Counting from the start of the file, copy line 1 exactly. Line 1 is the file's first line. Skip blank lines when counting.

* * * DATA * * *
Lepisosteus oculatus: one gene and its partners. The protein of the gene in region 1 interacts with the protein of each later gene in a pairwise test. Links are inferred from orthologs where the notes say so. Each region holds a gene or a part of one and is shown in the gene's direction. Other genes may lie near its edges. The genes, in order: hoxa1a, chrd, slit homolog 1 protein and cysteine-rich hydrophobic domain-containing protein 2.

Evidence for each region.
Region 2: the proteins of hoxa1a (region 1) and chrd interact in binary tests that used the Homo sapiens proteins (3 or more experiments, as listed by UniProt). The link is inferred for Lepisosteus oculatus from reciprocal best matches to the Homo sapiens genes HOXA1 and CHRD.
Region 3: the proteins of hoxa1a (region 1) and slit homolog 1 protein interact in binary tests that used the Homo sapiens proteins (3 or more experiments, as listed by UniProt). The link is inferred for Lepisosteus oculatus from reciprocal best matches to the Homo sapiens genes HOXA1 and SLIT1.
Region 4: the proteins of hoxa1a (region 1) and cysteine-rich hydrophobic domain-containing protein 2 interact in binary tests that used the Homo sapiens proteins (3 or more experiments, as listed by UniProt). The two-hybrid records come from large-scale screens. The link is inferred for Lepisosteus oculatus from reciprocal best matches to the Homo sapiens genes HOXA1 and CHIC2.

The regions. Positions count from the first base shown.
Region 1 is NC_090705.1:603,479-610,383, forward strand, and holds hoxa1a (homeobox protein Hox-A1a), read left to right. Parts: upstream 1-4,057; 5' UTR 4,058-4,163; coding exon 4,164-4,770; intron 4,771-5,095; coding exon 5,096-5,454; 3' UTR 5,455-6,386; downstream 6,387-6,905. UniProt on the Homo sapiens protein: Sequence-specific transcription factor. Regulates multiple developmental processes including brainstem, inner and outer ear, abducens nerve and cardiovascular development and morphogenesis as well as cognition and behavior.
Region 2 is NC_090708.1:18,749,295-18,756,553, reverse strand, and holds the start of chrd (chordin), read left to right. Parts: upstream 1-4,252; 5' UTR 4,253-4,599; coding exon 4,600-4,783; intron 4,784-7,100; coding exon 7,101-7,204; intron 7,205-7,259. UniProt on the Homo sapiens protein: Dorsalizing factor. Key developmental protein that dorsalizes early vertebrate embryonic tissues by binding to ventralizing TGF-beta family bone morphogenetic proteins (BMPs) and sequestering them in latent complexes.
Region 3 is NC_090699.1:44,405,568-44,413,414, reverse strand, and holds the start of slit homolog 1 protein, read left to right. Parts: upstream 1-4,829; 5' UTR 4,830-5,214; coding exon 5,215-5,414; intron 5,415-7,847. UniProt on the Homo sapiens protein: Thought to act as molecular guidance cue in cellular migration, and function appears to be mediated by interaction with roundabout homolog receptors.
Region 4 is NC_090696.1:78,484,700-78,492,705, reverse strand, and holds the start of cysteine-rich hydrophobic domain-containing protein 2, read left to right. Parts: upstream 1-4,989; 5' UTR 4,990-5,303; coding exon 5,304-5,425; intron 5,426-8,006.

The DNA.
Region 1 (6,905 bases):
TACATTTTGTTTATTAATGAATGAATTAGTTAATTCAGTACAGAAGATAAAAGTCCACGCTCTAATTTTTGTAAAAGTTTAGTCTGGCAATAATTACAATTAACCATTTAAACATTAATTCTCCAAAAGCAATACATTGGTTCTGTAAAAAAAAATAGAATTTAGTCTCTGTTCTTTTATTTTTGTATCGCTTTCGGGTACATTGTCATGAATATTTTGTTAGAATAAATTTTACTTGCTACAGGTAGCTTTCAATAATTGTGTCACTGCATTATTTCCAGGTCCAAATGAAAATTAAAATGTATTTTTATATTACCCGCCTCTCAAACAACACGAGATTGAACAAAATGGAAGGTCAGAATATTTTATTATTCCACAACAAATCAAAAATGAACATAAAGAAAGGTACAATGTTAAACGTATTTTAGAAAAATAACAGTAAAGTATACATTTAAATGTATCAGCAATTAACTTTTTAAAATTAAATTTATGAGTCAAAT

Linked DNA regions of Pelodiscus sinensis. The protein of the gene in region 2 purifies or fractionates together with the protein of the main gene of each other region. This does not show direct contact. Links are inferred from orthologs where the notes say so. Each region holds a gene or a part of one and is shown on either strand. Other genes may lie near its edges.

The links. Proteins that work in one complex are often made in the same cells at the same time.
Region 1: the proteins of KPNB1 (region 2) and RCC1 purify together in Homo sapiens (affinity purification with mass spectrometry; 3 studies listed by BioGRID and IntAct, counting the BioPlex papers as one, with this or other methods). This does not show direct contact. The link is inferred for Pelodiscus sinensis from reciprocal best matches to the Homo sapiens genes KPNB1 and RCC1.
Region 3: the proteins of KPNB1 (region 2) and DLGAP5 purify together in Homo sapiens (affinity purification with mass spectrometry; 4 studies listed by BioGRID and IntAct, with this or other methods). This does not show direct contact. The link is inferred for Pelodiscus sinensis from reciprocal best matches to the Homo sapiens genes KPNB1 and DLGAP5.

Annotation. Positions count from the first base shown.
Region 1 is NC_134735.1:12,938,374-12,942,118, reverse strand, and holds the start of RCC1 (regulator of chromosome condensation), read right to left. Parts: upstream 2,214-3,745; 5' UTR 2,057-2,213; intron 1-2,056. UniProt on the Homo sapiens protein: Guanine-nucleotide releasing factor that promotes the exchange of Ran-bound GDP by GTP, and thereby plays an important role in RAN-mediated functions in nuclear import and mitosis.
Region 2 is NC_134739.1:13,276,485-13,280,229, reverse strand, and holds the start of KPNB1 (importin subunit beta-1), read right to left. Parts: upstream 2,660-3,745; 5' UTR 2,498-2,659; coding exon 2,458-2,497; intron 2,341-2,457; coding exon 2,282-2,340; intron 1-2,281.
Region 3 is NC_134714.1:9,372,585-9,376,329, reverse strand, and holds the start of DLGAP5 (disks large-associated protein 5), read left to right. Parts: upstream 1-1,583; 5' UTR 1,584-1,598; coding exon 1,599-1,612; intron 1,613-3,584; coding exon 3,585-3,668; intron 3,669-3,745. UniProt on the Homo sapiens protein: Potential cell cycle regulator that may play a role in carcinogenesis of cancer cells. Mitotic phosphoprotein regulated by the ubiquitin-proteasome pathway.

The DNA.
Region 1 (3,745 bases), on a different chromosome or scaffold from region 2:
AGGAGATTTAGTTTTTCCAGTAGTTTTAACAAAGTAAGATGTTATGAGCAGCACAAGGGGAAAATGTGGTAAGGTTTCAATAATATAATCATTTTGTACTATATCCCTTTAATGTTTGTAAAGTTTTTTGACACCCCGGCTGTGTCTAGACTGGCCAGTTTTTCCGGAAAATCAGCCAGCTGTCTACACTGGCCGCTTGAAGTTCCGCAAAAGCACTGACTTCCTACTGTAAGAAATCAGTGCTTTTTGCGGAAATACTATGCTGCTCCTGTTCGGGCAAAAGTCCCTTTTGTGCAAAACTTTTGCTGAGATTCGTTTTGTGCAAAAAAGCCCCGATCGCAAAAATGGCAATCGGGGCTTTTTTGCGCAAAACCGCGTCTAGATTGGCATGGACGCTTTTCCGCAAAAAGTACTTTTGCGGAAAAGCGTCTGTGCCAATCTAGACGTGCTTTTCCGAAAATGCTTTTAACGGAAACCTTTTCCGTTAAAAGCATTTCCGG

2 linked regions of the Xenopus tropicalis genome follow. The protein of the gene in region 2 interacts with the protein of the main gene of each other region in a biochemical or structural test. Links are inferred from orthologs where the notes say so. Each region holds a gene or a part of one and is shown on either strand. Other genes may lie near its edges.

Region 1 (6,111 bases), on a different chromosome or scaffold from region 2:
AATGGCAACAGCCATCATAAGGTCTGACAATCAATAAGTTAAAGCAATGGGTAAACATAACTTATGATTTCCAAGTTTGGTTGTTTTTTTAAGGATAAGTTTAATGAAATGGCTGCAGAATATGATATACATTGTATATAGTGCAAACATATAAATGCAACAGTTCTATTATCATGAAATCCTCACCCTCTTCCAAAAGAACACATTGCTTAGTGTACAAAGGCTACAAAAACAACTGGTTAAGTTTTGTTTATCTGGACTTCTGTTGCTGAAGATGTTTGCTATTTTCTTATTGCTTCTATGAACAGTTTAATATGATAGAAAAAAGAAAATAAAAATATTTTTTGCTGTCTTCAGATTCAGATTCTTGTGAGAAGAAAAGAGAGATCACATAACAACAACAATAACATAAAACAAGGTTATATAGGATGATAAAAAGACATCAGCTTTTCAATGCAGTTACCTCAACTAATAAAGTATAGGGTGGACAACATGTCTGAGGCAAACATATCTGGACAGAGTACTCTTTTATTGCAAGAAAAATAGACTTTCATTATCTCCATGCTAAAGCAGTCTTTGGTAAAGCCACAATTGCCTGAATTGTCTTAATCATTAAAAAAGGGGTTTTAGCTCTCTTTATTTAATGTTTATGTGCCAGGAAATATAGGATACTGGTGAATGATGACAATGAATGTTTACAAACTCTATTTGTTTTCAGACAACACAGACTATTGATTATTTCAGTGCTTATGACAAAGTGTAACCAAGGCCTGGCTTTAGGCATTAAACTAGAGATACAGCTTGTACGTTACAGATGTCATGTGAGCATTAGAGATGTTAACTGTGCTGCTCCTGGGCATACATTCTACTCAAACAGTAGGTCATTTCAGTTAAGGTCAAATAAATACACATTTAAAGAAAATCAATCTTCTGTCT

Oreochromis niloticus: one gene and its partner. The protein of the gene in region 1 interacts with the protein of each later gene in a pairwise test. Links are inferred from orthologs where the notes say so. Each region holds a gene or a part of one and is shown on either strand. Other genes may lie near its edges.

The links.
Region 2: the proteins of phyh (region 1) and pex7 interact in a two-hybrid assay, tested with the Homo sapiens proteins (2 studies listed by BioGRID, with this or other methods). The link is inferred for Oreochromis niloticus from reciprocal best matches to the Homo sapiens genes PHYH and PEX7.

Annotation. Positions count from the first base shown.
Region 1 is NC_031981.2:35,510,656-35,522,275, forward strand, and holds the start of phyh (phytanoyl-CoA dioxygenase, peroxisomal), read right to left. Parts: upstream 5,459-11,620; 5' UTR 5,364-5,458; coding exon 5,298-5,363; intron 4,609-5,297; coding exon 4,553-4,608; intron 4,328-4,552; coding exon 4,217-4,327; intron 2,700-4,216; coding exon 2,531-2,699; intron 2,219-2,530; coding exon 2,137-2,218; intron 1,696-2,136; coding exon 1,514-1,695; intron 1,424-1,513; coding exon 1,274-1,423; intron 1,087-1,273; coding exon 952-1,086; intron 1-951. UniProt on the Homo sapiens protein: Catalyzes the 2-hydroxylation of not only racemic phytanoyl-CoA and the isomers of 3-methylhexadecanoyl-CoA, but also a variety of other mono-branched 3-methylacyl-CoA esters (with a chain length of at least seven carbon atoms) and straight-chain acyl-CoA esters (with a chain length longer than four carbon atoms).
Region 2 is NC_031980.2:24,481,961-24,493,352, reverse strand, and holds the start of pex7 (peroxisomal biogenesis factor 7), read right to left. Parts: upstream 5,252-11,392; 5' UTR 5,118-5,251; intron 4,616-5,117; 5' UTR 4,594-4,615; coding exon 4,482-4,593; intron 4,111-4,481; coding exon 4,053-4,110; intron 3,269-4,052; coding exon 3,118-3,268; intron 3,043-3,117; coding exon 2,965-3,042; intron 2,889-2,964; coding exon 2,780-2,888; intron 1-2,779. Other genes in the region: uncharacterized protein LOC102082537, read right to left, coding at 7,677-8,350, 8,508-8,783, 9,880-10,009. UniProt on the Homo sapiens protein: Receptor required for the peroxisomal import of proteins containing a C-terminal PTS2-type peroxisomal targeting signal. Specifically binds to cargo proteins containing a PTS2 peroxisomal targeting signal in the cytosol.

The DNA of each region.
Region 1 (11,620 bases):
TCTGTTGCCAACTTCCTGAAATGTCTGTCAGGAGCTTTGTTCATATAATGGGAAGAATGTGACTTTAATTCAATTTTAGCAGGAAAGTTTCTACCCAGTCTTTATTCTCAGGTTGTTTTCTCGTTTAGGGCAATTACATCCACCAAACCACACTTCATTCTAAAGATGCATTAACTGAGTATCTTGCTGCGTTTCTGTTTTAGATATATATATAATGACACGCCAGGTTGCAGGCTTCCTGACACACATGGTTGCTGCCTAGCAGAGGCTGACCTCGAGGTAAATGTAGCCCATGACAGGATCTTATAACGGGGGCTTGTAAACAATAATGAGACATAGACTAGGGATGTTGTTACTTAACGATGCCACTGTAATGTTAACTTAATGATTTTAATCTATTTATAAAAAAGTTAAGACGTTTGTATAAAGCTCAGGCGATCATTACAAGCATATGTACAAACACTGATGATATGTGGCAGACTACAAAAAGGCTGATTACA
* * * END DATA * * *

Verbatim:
Lepisosteus oculatus: one gene and its partners. The protein of the gene in region 1 interacts with the protein of each later gene in a pairwise test. Links are inferred from orthologs where the notes say so. Each region holds a gene or a part of one and is shown in the gene's direction. Other genes may lie near its edges. The genes, in order: hoxa1a, chrd, slit homolog 1 protein and cysteine-rich hydrophobic domain-containing protein 2.